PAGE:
Cancer Causes & Control

, Volume 24, Issue 4, pp 629–636

Bleomycin-induced mutagen sensitivity, passive smoking, and risk of breast cancer in Chinese women: a case–control study

  • Mingbai Hu
  • Dingfen Han
  • Shengron Sun
  • Yaqun Yan
  • Jingwei Zhang
  • Yunfeng Zhou
Original paper



It is well recognized that genetic variation as well as environmental factors modulates breast cancer risk. Deficiencies in DNA repair capacity are thought to associate with breast cancer risk. The main aim of this study was to use the mutagen sensitivity assay as an indirect measure of DNA repair capacity to assess breast cancer risk and the relationship between passive smoking and breast cancer risk among women in China.


We carried out a case–control study, involving 196 Chinese patients with breast cancer and 211 controls without the disease and with no history of cancer. We investigated the association between mutagen sensitivity and breast cancer risk using bleomycin as the mutagen. Mutagen sensitivity was measured by quantifying the chromatid breaks induced by mutagens in short-term cultures of peripheral blood lymphocytes. Nonparametric tests and the Fisher’s exact test were used to determine the statistical significance of the crude case–control comparisons, followed by logistic regression to adjust for important covariates.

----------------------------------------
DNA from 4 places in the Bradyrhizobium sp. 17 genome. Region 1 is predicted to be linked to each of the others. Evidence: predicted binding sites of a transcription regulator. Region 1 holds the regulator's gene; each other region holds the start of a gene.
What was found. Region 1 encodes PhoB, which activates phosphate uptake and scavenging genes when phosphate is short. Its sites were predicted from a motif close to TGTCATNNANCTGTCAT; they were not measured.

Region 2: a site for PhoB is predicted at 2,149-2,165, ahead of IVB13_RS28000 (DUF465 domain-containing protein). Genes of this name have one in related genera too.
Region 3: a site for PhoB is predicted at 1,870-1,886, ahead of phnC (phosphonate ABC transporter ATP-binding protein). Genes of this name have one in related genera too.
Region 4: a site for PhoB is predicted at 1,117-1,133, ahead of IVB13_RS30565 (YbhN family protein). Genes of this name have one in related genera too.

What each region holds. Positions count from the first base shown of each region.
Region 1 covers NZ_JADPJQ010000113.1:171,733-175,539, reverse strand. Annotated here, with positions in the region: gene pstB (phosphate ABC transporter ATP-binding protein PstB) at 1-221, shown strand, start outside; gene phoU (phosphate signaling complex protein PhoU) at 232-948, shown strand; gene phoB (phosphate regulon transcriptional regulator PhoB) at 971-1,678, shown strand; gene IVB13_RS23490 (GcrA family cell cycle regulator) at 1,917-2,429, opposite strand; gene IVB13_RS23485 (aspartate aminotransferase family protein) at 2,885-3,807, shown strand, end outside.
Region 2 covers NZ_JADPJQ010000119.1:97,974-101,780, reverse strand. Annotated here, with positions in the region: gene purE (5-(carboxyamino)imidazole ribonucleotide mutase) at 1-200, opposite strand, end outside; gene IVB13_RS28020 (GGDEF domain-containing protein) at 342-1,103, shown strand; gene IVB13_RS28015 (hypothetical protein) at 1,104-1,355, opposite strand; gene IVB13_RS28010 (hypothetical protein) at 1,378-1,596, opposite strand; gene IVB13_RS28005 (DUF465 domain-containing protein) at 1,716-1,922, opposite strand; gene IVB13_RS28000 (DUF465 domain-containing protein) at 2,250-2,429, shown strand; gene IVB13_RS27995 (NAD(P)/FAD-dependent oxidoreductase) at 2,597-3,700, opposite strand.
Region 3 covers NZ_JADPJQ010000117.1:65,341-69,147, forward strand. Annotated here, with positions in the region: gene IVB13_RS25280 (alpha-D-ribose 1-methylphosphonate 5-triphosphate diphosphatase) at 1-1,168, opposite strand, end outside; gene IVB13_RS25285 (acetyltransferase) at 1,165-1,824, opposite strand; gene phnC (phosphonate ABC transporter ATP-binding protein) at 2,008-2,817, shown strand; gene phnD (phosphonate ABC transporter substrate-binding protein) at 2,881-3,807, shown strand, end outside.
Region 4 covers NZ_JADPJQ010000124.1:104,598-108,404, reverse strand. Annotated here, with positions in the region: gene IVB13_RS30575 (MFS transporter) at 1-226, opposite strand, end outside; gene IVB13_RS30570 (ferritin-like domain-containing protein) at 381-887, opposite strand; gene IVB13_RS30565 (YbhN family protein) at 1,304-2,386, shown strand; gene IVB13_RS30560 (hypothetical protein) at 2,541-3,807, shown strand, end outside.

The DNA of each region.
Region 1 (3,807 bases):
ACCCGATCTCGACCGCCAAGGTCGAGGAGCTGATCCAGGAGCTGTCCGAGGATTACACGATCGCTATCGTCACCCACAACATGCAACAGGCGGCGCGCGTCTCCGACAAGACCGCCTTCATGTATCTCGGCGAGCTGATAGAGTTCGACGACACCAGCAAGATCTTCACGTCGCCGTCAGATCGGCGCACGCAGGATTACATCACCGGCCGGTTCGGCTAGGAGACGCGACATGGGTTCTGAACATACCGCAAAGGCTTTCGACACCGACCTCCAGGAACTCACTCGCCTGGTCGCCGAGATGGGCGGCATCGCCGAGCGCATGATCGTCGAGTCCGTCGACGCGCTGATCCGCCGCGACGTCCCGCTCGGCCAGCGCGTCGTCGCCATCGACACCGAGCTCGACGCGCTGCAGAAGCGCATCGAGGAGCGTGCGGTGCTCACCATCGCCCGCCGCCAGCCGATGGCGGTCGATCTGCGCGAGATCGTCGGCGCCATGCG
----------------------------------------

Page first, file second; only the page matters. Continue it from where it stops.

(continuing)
The mean number of bleomycin-induced breaks per cell was 0.81 for cases compared with 0.73 for the controls (p = 0.016). A greater number of bleomycin-induced chromosomal breaks per cell was associated with an increased risk of breast cancer (adjusted odds ratio of 1.82, p trend <0.01). The association between bleomycin sensitivity and breast cancer risk was greater for women who were exposed to tobacco smoke (passive smokers). The combination of bleomycin sensitivity and exposure to tobacco smoke increased risk further; women passive smokers with high sensitivity to bleomycin had a 2.77-fold increased risk of breast cancer.


Our data indicate that increased bleomycin-induced mutagen sensitivity is significantly associated with an increased risk of breast cancer among Chinese women. Exposure to passive smoke is also associated with increased breast cancer risk, and the correlation is even greater for women with both longer passive exposure to tobacco smoke and high sensitivity to bleomycin.


Breast cancer Passive smoke MSA Bleomycin Epidemiology 


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Copyright information

© Springer Science+Business Media Dordrecht 2013

Authors and Affiliations

  • Mingbai Hu
    • 1
  • Dingfen Han
    • 2
  • Shengron Sun
    • 3
  • Yaqun Yan
    • 4
  • Jingwei Zhang
    • 1
  • Yunfeng Zhou
    • 1
  1. 1.Department of Oncology, Zhongnan Hospital of Wuhan UniversityHubei Key Laboratory of Tumor Biological Behaviors and Hubei Cancer Clinical Study CenterWuhanChina
  2. 2.Division of Geriatric Psychiatry, Department of Psychiatry and Behavioral Science, Johns Hopkins School of MedicineJohns Hopkins Bayview Medical CenterBaltimoreUSA
  3. 3.Department of Breast and Thyroid SurgeryRenmin Hospital of Wuhan UniversityWuhanChina
  4. 4.Wuhan Center for Disease Control and PreventionWuhanChina

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